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Western Zhou Bell Music in Texts and Archaeology

Haicheng Wang tells the stories of the ancient bronze bell sets unearthed in recent years.

November 15, 2007 12:00am

Thursday, November 15, 2007
TIME: 4:00 PM

Lampo Leong, Art Dept. Chair, University of Missouri-Columbia

This workshop is being held in conjunction with the exhibit, "Forces: Paintings and Calligraphy by Lampo Leong," which is showing from September 17 - December 14, 2007 at the IEAS Gallery, 2223 Fulton Street, 6th Floor, UC Berkeley.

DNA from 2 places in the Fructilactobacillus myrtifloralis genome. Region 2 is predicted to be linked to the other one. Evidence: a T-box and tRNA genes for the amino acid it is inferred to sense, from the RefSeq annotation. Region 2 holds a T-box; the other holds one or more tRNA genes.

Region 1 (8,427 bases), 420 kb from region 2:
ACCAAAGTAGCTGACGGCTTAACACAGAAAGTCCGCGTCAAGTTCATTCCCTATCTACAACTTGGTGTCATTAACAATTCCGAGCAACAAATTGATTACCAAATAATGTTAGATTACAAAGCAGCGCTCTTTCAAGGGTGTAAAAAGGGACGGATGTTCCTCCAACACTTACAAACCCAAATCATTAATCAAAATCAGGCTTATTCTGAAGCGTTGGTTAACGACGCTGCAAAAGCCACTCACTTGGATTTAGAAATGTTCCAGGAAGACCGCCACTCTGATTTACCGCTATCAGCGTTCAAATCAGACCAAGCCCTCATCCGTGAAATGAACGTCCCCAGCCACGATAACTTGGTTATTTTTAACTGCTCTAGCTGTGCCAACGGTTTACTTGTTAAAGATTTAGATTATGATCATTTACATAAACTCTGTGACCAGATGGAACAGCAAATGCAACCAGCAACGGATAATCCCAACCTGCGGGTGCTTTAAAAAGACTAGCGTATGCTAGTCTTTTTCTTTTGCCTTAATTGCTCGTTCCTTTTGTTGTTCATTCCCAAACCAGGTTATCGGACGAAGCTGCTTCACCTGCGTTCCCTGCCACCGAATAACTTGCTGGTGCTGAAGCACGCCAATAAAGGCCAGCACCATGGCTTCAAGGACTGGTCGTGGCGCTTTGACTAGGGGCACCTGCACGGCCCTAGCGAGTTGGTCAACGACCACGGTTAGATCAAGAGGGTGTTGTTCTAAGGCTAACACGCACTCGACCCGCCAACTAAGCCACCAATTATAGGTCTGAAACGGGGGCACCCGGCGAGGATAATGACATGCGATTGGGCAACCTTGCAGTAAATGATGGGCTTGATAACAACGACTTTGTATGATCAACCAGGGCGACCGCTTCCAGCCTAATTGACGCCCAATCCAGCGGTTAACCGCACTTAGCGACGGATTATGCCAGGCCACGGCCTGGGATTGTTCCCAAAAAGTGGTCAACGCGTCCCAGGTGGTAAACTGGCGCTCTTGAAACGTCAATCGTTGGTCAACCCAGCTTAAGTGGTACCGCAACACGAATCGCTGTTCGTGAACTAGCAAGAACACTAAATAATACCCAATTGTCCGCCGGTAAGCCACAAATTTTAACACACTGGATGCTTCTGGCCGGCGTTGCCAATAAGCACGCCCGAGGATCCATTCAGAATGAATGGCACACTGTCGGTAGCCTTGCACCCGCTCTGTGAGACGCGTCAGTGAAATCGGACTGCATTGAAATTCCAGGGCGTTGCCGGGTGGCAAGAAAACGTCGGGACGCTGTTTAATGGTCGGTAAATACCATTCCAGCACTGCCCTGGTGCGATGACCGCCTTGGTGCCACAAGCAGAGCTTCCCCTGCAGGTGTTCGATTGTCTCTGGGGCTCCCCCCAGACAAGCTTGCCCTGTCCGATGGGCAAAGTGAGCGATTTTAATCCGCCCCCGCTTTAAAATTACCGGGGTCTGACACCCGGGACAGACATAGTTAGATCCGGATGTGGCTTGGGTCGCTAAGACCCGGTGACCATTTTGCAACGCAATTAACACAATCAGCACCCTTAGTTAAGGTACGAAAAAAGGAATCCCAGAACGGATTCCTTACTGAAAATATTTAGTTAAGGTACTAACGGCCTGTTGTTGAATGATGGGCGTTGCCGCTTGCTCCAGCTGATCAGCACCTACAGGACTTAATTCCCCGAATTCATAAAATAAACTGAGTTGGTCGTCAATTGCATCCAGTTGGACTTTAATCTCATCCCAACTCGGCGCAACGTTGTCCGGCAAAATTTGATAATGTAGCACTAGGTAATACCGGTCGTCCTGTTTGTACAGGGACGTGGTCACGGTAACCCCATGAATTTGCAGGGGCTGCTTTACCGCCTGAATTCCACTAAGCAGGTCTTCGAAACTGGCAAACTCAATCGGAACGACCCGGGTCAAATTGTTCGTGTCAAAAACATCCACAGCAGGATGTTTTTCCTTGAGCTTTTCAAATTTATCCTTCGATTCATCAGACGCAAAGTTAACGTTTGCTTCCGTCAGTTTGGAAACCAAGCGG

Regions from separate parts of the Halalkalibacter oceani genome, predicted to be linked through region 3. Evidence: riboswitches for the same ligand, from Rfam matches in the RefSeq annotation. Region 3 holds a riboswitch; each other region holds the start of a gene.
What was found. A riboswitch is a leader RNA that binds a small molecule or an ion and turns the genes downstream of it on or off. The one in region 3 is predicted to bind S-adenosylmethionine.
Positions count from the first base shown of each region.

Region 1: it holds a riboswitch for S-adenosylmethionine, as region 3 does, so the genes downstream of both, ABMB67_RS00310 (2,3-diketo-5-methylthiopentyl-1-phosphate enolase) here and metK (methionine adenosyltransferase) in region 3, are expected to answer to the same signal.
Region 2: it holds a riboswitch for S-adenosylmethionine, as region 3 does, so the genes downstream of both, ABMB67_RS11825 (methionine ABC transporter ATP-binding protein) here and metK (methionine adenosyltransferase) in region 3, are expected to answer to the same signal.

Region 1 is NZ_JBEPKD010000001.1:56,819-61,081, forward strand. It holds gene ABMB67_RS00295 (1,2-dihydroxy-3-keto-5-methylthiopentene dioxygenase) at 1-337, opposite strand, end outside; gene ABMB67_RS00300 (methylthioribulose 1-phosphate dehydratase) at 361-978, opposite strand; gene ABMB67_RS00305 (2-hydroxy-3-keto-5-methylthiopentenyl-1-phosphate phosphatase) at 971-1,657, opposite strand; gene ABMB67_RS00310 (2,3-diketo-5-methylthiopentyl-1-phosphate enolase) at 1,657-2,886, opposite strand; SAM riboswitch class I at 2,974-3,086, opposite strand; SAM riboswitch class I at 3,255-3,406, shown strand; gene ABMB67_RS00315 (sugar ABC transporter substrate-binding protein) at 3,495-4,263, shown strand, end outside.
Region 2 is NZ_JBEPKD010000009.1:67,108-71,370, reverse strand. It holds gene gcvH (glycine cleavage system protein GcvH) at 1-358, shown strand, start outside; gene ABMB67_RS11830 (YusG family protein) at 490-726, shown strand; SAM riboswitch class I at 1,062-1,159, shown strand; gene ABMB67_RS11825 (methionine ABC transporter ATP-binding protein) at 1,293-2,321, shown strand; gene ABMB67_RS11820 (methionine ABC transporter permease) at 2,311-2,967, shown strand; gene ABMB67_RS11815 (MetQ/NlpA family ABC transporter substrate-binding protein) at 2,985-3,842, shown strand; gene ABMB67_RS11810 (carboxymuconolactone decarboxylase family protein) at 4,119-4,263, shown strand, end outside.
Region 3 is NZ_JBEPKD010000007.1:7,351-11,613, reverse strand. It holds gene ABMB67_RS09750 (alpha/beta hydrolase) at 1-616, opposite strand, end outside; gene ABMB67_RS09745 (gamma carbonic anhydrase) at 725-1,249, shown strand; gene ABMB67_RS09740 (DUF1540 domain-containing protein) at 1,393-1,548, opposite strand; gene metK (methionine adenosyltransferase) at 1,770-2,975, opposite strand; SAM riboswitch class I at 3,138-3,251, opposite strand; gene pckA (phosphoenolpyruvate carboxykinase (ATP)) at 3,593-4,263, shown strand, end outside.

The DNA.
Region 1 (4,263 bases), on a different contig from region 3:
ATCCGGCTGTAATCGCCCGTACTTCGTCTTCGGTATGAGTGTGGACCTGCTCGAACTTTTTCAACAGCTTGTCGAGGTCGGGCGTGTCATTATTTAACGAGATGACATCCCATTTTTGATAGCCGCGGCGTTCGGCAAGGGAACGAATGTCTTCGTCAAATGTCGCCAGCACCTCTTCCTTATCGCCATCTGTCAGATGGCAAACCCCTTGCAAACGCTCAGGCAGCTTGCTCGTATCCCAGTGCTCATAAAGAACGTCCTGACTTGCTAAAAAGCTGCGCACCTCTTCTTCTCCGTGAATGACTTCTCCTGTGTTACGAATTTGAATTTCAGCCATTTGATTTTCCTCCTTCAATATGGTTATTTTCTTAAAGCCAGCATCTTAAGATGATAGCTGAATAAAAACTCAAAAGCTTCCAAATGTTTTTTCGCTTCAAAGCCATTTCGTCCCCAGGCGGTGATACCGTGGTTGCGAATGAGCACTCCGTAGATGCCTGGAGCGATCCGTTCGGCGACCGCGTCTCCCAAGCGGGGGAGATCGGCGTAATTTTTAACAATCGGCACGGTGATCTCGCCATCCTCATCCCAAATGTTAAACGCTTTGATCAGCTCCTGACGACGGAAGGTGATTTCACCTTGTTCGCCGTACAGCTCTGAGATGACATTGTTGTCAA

Chinese classics of the last few centuries BC tell us that in the early first millennium BC Chinese civilization was the exclusive possession of the Zhou empire in north China.  Zhou ritual music, we are told, was pentatonic; south China (i.e. the Yangzi region) was inhabited by barbarians playing strange music.  But the bronze bell sets unearthed in recent years tell a different story. Zhou bell sets play a tetratonic scale.  Moreover the Zhou seem to have obtained their first bells from musically and technologically more sophisticated centers in the south.  The south was home to a civilization unknown to recorded history but increasingly visible in the archaeological record.  Problems involved in reconstructing the history of Zhou music will be addressed.



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